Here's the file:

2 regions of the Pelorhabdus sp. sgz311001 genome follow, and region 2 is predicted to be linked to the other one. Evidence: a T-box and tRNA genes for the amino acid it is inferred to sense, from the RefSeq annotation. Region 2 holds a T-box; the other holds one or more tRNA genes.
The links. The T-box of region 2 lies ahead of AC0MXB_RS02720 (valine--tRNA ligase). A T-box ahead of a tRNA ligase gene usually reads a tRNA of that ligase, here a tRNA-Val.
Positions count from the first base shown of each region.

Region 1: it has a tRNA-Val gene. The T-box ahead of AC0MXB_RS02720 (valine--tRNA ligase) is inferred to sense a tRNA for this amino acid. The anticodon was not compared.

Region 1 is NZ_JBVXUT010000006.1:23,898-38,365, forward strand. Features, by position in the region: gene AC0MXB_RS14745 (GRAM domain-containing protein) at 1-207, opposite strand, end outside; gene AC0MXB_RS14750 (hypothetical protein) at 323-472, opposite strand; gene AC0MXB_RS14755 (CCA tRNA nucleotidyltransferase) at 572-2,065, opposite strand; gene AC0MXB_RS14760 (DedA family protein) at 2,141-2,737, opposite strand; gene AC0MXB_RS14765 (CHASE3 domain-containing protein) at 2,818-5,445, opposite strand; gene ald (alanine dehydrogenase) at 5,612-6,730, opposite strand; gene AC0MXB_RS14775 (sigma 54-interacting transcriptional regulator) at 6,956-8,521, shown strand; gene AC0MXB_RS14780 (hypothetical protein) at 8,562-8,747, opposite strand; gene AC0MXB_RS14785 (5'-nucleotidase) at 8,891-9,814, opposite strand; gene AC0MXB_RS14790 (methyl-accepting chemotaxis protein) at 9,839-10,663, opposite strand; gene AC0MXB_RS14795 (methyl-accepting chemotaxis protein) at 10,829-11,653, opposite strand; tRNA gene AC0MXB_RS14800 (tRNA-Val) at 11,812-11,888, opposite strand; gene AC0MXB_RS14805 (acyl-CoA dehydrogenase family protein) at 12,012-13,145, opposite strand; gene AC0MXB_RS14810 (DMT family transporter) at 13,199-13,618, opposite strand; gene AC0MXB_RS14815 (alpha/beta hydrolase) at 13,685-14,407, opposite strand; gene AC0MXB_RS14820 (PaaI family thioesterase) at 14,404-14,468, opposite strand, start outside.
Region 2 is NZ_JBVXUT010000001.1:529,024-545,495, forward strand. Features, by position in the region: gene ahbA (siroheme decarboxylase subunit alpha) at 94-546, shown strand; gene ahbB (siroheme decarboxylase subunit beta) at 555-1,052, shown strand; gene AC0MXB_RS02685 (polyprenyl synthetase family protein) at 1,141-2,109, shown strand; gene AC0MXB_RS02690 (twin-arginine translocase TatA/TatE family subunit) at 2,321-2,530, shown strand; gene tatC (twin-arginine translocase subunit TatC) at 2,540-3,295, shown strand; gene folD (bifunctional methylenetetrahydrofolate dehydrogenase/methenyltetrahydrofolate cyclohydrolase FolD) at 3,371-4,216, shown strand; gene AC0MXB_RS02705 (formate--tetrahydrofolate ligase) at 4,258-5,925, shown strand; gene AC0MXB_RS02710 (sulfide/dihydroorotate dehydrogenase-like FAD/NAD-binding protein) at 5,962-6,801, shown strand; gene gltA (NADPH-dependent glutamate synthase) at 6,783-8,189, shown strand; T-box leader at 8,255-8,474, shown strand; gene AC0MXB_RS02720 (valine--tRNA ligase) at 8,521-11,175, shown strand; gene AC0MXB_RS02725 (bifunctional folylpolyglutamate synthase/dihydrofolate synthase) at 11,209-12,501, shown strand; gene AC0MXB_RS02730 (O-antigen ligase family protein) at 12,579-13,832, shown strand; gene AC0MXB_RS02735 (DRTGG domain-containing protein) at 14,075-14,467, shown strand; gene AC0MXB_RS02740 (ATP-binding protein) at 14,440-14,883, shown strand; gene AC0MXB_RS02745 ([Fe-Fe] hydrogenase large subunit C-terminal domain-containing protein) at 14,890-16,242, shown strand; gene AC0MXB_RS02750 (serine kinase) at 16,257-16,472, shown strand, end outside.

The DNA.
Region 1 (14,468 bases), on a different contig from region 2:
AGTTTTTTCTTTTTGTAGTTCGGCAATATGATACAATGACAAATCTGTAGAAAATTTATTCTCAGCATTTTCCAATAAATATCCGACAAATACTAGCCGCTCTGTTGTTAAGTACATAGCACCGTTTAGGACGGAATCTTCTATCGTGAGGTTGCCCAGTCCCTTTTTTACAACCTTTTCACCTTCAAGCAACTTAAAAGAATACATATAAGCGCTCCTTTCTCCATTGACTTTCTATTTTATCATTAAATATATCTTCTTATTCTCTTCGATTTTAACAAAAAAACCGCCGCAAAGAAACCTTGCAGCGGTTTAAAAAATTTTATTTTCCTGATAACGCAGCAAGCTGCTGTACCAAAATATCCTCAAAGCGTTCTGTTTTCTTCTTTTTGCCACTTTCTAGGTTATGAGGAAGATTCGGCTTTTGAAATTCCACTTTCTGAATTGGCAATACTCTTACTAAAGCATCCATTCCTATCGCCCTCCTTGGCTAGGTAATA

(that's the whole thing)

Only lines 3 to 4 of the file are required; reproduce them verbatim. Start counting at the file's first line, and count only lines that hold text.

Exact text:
Positions count from the first base shown of each region.

Region 1: it has a tRNA-Val gene. The T-box ahead of AC0MXB_RS02720 (valine--tRNA ligase) is inferred to sense a tRNA for this amino acid. The anticodon was not compared.